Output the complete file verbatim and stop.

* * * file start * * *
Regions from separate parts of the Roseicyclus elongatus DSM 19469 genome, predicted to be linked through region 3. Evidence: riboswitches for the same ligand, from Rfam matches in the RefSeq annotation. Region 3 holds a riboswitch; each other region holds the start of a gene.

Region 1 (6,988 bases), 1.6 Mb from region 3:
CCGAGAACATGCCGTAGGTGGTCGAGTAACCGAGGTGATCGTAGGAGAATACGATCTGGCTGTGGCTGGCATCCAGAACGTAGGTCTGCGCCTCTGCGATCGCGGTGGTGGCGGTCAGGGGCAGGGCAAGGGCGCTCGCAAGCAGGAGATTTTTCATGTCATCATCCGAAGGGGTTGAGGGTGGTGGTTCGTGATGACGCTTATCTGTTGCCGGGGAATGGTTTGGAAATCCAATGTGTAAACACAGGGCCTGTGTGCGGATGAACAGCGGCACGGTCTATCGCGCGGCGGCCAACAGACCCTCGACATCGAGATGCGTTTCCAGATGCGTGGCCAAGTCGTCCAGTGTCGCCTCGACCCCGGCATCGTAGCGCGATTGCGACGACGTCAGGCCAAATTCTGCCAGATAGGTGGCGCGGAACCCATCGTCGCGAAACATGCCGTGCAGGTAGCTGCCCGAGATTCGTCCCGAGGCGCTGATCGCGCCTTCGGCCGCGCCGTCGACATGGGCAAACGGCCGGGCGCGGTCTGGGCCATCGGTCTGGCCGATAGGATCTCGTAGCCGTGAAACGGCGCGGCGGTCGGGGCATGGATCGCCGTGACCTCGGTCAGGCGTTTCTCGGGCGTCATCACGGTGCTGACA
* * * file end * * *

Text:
Regions from separate parts of the Roseicyclus elongatus DSM 19469 genome, predicted to be linked through region 3. Evidence: riboswitches for the same ligand, from Rfam matches in the RefSeq annotation. Region 3 holds a riboswitch; each other region holds the start of a gene.

Region 1 (6,988 bases), 1.6 Mb from region 3:
CCGAGAACATGCCGTAGGTGGTCGAGTAACCGAGGTGATCGTAGGAGAATACGATCTGGCTGTGGCTGGCATCCAGAACGTAGGTCTGCGCCTCTGCGATCGCGGTGGTGGCGGTCAGGGGCAGGGCAAGGGCGCTCGCAAGCAGGAGATTTTTCATGTCATCATCCGAAGGGGTTGAGGGTGGTGGTTCGTGATGACGCTTATCTGTTGCCGGGGAATGGTTTGGAAATCCAATGTGTAAACACAGGGCCTGTGTGCGGATGAACAGCGGCACGGTCTATCGCGCGGCGGCCAACAGACCCTCGACATCGAGATGCGTTTCCAGATGCGTGGCCAAGTCGTCCAGTGTCGCCTCGACCCCGGCATCGTAGCGCGATTGCGACGACGTCAGGCCAAATTCTGCCAGATAGGTGGCGCGGAACCCATCGTCGCGAAACATGCCGTGCAGGTAGCTGCCCGAGATTCGTCCCGAGGCGCTGATCGCGCCTTCGGCCGCGCCGTCGACATGGGCAAACGGCCGGGCGCGGTCTGGGCCATCGGTCTGGCCGATAGGATCTCGTAGCCGTGAAACGGCGCGGCGGTCGGGGCATGGATCGCCGTGACCTCGGTCAGGCGTTTCTCGGGCGTCATCACGGTGCTGACA